Risk Management

Is Berkshire Hathaway Systemically Important?

Definitely not, says Warren Buffett, the company's chairman and CEO.
Katie Kuehner-HebertMay 4, 2015

While Berkshire Hathaway owns more than 80 businesses, including a major railroad and a reinsurance company, Warren Buffet doesn’t think his firm should be considered “systemically important.”

When asked at the company’s annual shareholder meeting Saturday whether it would face additional scrutiny under the Federal Reserve’s “too big to fail” rules, Buffett reportedly said that Berkshire doesn’t come “within miles of qualifying as a SIFI,” according to a Reuters article.

“There is no reason, in logic or in terms of what we’ve heard, to think that Berkshire would be designated as a SIFI,” he reportedly said.

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Reuters said that catastrophes such as the September 11 attacks on the World Trade Center and Pentagon as well as Hurricane Katrina in 2005 cost Berkshire billions of dollars. Still, Buffett reportedly has pledged to maintain a $20 billion cash cushion at Berkshire — it has $63.7 billion now — to protect against such problems.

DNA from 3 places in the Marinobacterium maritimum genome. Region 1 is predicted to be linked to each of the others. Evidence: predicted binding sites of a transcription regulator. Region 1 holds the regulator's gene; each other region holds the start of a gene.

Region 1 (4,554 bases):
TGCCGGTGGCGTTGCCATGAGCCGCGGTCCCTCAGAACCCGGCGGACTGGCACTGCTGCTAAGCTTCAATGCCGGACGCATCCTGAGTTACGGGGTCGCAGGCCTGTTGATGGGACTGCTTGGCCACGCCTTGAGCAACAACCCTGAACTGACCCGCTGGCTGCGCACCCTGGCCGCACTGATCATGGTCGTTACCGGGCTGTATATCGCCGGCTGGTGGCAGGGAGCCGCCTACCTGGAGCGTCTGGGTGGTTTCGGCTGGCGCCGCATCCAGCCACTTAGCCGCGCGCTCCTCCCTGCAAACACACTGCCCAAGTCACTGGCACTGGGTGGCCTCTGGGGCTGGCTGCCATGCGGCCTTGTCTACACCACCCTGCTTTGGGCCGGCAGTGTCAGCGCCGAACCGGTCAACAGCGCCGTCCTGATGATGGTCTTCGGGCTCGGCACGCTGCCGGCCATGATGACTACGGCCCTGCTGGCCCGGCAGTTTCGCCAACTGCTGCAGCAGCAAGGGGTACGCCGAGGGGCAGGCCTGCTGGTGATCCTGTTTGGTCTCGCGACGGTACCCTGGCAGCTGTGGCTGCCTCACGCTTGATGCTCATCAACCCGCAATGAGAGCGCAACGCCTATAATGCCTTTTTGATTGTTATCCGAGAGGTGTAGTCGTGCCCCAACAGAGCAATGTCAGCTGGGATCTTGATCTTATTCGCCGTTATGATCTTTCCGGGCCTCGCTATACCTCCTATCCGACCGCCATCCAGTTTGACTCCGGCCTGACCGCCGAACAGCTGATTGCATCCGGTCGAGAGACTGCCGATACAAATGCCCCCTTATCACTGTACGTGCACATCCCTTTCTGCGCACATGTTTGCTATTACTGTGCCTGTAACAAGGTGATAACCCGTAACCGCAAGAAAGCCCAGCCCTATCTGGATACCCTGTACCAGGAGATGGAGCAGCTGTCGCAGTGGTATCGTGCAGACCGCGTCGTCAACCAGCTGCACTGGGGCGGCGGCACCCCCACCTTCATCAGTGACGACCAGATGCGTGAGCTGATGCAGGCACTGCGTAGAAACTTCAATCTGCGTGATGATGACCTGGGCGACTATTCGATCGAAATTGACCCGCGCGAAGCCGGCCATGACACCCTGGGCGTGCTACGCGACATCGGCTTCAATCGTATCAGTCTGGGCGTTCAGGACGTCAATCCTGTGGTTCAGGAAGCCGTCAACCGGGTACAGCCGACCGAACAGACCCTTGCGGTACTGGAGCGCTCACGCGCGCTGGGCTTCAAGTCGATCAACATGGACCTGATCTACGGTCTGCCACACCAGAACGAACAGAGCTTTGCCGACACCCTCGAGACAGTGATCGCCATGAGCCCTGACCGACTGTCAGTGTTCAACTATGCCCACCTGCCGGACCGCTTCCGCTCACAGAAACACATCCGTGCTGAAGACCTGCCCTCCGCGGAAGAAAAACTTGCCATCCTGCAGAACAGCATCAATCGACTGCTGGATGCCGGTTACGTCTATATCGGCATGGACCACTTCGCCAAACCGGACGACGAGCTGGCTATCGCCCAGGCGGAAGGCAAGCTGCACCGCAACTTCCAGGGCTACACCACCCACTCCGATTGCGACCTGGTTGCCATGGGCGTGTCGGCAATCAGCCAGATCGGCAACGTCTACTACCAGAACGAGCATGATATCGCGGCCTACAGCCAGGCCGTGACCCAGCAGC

“Moreover, Berkshire gained a reputation during the global financial crisis as a source of liquidity, investing in companies as diverse as Goldman Sachs, General Electric, and motorcycle maker Harley-Davidson,” Reuters wrote.

Still, because of its large reinsurance business, Berkshire does meet some of the criteria established by the Financial Stability Oversight Council for determining SIFIs. For example, the amount of derivative liabilies and gross notional credit-default swaps on its balance sheet were above FSOC thresholds as of January.

On the other hand, Berkshire may not meet the threshold that says a SIFI have at least 85% of its consolidated assets in or annual gross revenues coming from financial activities.

American International Group and Prudential Financial have already been declared nonbank SIFIs. MetLife is challenging its designation as a SIFI in court.

SIFIs will be subject to greater regulation and higher capital levels.

Last December, the Federal Reserve Board proposed that global systemically important banks, for example, hold additional tier 1 capital as a percentage of risk weighted assets.